Next, we had a quick stop at a different rape field which had been drilled with the Moore disc drill. The group had seen pictures of this field back at the grain store. It had been drilled into chopped winter Barley straw into the same conditions as the first field but hairpinning of straw in the seed slot had led to very poor establishment. Looking at the crop you wouldn’t have guessed it had been challenged. “I never underestimate the restorative power of oilseed rape,” Julian explained, “which is all back to soil, if you have healthy soils, the crops want to grow, but it’s still difficult to believe that this crop has come from that start!”
We then went to look at some pollinator strips that have been planted through a field of barley. These strips are part of the ASSIST project which is run by the Centre for Ecology and Hydrology which is looking to assess the effectiveness of management systems that advance sustainable intensification. Traditionally flower margins would be planted round the edge of the field, however the project is trialling putting these strips in the middle of the field 90m apart. The seed mix was broadcast onto the surface and the researchers are monitoring whether the beneficial insects are managing to cover the field from the strips. While the main benefits from these strips are crop protection and improvement of biodiversity, it will also be interesting to see whether there is a soil health benefit from these being present. The strips are topped once a year and have no fertilisers or pesticides applied.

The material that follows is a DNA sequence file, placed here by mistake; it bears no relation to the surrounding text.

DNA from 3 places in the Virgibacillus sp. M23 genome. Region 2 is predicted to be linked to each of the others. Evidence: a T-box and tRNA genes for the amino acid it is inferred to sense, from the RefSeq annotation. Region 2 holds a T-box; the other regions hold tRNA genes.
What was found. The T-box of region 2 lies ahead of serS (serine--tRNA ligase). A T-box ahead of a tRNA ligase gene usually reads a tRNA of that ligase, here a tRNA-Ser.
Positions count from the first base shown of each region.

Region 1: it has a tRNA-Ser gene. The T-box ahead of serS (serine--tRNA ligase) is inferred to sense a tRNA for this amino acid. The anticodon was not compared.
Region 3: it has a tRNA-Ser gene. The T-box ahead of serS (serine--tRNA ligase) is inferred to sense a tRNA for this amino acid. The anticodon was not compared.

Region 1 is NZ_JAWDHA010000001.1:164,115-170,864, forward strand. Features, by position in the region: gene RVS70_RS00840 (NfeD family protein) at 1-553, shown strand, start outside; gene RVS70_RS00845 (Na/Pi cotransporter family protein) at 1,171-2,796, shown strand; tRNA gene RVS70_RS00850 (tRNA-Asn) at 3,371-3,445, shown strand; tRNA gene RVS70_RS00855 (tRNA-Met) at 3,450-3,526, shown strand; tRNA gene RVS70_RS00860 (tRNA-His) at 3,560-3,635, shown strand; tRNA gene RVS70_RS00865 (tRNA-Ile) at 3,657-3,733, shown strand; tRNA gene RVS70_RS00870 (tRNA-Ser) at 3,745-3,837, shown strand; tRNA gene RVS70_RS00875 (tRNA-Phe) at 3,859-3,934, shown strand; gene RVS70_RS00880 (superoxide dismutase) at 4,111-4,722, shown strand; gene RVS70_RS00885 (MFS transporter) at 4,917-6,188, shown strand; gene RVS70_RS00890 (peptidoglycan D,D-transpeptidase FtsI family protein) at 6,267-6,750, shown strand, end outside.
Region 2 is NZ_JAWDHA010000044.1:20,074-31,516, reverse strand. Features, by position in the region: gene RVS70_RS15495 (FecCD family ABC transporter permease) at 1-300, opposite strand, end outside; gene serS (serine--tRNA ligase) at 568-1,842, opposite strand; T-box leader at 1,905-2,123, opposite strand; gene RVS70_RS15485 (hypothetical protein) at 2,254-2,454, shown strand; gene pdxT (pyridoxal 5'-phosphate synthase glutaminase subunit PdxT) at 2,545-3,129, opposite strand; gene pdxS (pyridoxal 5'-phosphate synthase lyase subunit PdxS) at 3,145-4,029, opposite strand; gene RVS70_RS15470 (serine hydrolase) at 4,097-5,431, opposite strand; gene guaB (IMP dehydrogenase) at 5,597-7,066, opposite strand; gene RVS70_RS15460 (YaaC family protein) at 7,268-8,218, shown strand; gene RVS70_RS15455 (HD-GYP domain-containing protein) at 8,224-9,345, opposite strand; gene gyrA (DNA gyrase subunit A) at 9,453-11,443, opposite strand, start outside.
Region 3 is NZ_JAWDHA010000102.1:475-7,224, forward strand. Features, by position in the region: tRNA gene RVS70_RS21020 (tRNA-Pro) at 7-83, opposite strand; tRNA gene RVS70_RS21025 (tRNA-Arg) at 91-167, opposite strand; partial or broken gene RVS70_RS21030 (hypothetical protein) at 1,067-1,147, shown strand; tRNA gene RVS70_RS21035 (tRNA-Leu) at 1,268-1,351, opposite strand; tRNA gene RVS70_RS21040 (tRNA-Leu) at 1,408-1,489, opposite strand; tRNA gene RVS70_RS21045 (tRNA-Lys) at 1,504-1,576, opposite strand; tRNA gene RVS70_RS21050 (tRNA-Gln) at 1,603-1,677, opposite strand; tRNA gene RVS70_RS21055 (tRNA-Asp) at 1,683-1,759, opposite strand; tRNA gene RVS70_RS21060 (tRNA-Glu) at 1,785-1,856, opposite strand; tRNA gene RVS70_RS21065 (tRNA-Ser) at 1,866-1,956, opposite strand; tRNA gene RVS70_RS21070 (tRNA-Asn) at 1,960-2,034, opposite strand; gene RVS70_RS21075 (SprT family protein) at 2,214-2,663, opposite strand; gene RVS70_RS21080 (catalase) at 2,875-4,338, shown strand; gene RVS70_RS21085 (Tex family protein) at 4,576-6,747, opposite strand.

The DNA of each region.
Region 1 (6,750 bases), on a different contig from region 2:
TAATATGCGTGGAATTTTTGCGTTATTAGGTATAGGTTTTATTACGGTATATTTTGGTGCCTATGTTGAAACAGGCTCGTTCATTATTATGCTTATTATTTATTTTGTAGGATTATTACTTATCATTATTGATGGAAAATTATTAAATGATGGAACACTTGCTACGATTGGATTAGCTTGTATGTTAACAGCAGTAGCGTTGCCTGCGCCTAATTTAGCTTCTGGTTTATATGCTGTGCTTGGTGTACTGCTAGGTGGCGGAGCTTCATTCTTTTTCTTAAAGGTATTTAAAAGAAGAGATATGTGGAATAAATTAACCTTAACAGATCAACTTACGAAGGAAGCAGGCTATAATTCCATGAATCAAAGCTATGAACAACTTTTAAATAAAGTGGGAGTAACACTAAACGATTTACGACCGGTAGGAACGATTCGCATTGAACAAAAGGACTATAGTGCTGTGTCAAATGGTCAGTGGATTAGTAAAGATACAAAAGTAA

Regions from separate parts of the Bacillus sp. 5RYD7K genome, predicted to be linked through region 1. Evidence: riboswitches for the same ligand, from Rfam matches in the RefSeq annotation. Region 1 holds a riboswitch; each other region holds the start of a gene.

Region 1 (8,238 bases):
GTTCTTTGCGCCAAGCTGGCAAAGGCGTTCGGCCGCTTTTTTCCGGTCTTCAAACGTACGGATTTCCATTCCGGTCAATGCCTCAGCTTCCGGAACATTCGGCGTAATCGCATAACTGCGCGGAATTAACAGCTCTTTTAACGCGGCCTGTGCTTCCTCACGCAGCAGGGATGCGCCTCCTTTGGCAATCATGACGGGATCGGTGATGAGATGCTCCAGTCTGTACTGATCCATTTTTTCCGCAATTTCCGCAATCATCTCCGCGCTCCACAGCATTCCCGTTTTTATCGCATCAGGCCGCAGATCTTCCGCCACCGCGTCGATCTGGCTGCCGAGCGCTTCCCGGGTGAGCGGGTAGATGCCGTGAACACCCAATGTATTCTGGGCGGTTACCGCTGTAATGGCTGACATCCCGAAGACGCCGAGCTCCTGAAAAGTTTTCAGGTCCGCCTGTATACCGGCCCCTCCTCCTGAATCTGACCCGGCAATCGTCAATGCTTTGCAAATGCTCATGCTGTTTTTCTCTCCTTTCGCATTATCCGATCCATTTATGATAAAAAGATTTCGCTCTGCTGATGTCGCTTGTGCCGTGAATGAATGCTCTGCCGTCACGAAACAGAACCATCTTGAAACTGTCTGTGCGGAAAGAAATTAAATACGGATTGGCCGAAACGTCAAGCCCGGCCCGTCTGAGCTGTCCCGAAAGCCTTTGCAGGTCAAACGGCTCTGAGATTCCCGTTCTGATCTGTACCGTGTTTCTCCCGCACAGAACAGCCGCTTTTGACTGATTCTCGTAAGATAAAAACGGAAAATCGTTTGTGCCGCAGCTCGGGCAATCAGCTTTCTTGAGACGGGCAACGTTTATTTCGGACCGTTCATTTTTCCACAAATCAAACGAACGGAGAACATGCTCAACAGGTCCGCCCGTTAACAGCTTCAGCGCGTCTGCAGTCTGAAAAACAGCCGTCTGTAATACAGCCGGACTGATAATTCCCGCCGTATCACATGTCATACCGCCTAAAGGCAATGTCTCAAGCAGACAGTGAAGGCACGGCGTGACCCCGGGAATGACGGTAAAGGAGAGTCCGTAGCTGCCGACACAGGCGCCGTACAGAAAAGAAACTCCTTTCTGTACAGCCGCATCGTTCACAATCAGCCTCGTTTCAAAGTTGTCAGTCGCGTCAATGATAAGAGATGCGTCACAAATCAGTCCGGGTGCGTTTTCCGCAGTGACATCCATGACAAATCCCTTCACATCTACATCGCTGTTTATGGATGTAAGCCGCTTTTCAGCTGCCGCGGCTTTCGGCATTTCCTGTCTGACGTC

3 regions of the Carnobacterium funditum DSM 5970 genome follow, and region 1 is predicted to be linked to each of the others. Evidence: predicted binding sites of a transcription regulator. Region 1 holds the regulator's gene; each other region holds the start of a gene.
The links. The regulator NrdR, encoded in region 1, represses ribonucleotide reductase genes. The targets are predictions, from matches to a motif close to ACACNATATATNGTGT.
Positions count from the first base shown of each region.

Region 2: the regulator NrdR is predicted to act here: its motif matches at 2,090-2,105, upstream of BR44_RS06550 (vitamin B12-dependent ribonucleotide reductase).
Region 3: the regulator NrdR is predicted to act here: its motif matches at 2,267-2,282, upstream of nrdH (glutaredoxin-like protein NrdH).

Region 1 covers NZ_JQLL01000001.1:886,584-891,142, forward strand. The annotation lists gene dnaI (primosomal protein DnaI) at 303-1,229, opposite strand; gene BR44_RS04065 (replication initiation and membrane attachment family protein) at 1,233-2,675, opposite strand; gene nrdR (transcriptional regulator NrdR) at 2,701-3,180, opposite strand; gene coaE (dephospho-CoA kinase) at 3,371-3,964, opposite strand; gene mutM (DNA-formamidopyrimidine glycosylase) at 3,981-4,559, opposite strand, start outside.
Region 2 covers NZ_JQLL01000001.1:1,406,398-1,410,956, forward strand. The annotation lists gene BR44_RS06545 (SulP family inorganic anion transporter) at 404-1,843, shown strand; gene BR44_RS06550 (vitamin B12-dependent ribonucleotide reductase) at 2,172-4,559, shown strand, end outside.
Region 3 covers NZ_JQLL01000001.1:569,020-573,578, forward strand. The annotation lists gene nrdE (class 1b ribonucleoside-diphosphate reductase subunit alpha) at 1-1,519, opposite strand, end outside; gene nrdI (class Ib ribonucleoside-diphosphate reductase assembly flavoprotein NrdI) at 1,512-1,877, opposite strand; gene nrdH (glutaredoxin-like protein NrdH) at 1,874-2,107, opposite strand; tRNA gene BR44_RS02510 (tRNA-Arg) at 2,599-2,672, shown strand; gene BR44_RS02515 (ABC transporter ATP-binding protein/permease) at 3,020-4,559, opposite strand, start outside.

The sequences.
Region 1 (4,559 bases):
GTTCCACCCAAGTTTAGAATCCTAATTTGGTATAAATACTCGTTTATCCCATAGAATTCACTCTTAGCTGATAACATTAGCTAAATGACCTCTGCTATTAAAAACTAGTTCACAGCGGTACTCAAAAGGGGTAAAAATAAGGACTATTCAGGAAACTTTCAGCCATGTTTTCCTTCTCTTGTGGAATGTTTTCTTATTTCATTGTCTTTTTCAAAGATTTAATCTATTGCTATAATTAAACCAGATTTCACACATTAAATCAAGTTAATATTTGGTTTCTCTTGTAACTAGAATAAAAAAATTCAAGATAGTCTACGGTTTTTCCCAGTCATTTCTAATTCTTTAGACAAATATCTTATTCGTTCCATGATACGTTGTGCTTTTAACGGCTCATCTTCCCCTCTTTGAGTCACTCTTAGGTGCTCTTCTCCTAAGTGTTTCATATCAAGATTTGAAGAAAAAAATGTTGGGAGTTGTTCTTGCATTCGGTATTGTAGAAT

The last stop of the tour was to look at a different research project looking at greenhouse gas emissions from a range of different fertilisers and composts, both in and out of the soil. The research is measuring a whole range of parameters and doing it throughout the season so should be able to understand what happens as the crop grows. There were wider discussions here about the use of crop protection products and particularly about the use of insecticides. Julian is a bee keeper with 2 hives and as such, doesn’t use summer insecticides routinely. He advocates that all farmers should become bee keepers. He explains, “as with all things its about a change of mindset. This is true of fertiliser use, crop protection and carbon farming.”
Julian is keen to look at the possibilities of undersowing, and is trialling a few acres where he is undersowing clover and medic as an experiment. Now that the soil organic matter levels have built up, the next plan is to start to reduce Nitrogen levels and improve nitrogen use efficiency which will reduce nitrous oxide emissions, with the ultimate aim of running a farming system which has lower inputs and positive economic and environmental benefits.
A thought provoking evening was had by all, and Julian’s enthusiasm for trying new things as well as his knowledge of the system was inspiring. A big thank you to Julian and his team for a fantastic evening.